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Cecly Placenti, Artistic Director

  • Writer's pictureMiranda Stuck

Spotlight Session: Kamryn Vaulx

What are the Spotlight Sessions?

I was the child who asked “why” 150 times in a row, to the dismay and occasional annoyance of the adults around me. That curiosity and need for discovery grew with me and became a guide on my artistic path. Determination, inquisitiveness, and the drive to connect with others led me to write, dance, choreograph, produce, and educate.

I started my company, Six Degrees Dance, with the mission of creating community. Embodying the theory that all people are connected through a social network of 6 or fewer degrees, we collaborate in an environment where the exchange of ideas is the building block for innovation and growth. We approach dance making with the belief that the contribution of the individual benefits the group, and results in a body of work reflective of the sum of its parts.

To that end, we have developed several initiatives that connect artists with audiences and with each other, maintaining the idea of six degrees of separation as the foundation for those connections. Our annual showcase brings together national and international choreographers, most of whom have never met. Our Choreographic Commission series allows the dancers of Six Degrees to work with a variety of choreographers in different styles. In The Spotlight Sessions, I will present a different artist each cycle, and through interviews, short feature articles, previews, and capsule reviews, offer a behind the scenes look into their work and their process. I hope you enjoy getting to know these unique, talented individuals as much as I have, and continue to follow them on their creative paths.


Kamryn Vaulx standing in front of a white wall
Courtesy of Kamryn Vaulx

Kamryn Vaulx is a multifaceted dancer currently living in NYC, by way of Memphis, TN. She is a graduate of Marymount Manhattan College where she earned a BFA in Dance with a concentration in Choreography. In Memphis, TN, Kamryn began her dance training at 3 years old. She has trained for years in styles such as jazz, contemporary, hip hop, tap, ballet, modern, West African, and flamenco. She is currently dancing with Project Tag New York, a contemporary company under the direction of Iraq native, Hussein Smko. Kamryn is also set to tour this fall into 2024 with choreographer, Dianne McIntyre, performing her new work, “In the Same Tongue”. She is also a part of other companies in NY such as SHINSA, under direction of Korean native, Bo Park, and LA based dance company, The Motus Company, under the direction of Portugal native, Diana Matos. Kamryn has worked with Alvin Ailey American Dance Theater and Bill T. Jones/ Arnie Zane Company. Kamryn has also had the opportunity to work with other choreographers such as Ronald K. Brown and Fredrick Earl Mosley. She’s performed on stages like AFRO PUNK and SummerStage Festival NYC with pop artist Rodney Chrome and also dances for Brazilian pop artist, Tatiana Lima. With her love for direction and choreography, she has presented original pieces such as Or•chard at Arts on Site, and acted as choreographer and set designer for the immersive show, LIMBO, presented by SHINSA Company. Kamryn has also had the opportunity for her choreographic concept to “BLACK FOLK” by the New Orleans Band, Tank and the Bangas, featured on the Steven Colbert show in 2022. With her versatile dance background and curiosity for the art of creation, Kamryn aspires to share the intersections that are within dance styles and cultures. She is passionate about the power of story telling and how healing it is for us all. Kamryn hopes to continue grounding herself in what makes her story special, while enlightening others to tap into what whats their story special.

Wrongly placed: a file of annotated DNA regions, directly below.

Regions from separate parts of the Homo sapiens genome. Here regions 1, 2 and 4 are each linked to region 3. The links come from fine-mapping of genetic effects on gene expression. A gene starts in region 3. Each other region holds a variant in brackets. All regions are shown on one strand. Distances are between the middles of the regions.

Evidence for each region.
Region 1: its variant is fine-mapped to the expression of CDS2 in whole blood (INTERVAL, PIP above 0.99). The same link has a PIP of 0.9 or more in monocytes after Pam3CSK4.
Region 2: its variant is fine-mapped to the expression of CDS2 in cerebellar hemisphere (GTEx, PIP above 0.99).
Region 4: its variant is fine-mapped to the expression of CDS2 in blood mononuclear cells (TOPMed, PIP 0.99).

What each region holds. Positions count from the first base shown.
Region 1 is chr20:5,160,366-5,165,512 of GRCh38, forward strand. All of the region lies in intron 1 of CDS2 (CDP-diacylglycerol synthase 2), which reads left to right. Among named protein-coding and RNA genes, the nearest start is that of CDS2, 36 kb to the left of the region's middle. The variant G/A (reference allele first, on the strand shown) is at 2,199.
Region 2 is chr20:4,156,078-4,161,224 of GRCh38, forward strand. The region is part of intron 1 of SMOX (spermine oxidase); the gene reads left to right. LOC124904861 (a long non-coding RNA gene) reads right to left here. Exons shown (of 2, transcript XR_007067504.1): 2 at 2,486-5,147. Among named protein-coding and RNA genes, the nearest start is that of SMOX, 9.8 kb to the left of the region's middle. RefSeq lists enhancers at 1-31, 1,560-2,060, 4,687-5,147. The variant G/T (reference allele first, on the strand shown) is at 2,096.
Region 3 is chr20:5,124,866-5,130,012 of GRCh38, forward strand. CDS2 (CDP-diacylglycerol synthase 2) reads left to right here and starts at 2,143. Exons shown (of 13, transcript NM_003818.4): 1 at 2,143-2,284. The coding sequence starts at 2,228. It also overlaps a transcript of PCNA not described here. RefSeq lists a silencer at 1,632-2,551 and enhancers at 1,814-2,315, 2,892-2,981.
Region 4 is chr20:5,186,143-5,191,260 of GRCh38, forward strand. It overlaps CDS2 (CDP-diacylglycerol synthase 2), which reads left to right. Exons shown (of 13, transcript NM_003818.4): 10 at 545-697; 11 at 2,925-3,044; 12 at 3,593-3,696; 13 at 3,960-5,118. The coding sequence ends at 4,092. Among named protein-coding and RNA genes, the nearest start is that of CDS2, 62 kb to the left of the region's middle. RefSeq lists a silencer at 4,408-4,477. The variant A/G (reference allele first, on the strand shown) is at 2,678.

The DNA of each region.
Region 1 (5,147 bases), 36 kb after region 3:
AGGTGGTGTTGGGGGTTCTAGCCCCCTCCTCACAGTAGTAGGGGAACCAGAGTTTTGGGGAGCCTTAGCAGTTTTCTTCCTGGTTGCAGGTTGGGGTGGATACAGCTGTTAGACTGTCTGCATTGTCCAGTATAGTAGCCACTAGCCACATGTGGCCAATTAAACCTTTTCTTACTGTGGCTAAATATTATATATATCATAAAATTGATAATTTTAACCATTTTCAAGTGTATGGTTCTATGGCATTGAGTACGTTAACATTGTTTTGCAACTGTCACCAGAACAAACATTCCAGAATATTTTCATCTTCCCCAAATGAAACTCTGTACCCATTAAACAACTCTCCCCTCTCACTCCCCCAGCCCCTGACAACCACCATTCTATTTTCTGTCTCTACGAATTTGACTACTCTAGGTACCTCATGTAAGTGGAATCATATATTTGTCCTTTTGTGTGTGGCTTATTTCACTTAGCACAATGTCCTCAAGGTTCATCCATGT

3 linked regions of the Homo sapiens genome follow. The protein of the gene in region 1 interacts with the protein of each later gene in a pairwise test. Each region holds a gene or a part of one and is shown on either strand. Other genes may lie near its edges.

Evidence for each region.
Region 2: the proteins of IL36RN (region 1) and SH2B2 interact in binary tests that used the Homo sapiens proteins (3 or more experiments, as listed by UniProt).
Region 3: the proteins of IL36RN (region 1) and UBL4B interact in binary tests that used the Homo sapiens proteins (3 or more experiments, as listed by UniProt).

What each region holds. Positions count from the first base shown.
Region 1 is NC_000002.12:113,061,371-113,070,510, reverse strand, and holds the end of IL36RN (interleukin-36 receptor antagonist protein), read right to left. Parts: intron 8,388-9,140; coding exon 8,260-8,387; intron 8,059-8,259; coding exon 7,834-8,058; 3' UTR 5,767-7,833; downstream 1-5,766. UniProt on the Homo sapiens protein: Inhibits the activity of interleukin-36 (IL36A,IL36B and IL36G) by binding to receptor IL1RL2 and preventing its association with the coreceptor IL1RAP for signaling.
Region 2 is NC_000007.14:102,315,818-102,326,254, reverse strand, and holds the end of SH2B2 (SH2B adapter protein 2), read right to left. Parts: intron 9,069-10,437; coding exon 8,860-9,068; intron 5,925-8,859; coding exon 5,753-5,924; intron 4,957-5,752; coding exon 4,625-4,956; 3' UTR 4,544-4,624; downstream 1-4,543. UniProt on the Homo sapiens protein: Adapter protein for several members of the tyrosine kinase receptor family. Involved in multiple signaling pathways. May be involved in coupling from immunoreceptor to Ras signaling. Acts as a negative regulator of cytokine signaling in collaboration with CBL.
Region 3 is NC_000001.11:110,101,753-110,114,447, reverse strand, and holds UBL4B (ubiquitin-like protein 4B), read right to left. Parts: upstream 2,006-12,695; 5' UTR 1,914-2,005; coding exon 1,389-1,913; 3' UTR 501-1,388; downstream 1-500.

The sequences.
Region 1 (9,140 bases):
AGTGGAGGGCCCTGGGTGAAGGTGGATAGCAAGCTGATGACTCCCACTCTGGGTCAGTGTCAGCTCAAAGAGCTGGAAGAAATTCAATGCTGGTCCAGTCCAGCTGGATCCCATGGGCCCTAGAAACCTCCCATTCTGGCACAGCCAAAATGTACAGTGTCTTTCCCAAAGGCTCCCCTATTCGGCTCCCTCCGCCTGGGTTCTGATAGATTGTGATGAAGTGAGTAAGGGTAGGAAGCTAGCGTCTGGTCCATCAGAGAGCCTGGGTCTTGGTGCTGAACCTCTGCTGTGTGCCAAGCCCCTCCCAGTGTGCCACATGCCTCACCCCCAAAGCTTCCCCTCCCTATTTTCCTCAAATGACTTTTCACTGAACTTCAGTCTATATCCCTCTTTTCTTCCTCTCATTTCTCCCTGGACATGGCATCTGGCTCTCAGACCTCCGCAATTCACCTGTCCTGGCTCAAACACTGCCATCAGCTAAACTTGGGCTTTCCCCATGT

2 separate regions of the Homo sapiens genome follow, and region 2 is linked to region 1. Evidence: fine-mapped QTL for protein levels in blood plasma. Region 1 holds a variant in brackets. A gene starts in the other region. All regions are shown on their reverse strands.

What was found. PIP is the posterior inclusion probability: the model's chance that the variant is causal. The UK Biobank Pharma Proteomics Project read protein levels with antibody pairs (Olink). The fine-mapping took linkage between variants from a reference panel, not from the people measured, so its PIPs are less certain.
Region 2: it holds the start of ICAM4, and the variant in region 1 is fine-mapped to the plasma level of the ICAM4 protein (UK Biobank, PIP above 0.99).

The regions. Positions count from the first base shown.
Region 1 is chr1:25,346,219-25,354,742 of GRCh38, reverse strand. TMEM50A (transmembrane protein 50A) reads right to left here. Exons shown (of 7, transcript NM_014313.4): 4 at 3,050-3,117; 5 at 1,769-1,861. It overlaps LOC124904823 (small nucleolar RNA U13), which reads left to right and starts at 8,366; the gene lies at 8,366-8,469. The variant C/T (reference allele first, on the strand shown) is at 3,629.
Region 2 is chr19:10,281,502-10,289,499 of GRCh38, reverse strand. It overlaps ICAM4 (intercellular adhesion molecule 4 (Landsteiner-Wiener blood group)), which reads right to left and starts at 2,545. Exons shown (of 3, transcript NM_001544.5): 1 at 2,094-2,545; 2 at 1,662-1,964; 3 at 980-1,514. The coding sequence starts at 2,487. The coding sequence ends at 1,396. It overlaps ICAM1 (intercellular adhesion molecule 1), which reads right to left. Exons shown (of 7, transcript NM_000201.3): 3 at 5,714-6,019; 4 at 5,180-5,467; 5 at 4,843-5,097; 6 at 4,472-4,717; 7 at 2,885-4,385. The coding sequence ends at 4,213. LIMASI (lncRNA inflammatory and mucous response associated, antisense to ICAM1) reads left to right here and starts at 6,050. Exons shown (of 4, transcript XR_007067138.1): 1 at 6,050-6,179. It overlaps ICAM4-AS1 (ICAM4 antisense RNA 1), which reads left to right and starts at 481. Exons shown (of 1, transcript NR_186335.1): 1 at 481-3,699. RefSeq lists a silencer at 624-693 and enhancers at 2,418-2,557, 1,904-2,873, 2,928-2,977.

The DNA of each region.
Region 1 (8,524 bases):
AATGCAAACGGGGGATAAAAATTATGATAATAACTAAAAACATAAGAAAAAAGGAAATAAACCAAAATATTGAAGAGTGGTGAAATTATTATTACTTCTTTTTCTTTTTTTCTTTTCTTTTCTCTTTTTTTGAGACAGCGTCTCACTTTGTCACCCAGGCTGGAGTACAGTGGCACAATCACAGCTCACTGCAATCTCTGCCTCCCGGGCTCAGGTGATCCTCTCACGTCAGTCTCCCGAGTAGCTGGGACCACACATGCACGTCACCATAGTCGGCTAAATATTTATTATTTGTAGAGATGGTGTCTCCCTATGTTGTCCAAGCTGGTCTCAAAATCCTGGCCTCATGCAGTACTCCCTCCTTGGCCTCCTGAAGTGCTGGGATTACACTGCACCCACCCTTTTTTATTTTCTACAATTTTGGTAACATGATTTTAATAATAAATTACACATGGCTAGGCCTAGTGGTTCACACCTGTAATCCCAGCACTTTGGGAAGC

Kamryn Vaulx posing with one arm above her head against a blue and red gradient background.
Courtesy of Kamryn Vaulx

1. How did your artistic journey begin?

I am am originally from Memphis Tennessee, and my family always tells me they had a feeling I would be a dancer because I was born with really long limbs. I started dancing really young at three years old with creative movement classes. Later my training started developing into ballet, a lot of tap training and jazz and hip hop training. As I got older and more interested in dance, I started to explore more contemporary and modern styles of dance. Once I got to college, I knew I wanted to pursue dancing, performing, and creating, as well as becoming a choreographer. My family gave me a lot of space to explore dance because they believed I was excelling at it, and I was passionate. Dance was always a natural art form that I gravitated towards. I also give a lot of credit to Memphis because the city is just so full of music and creativity.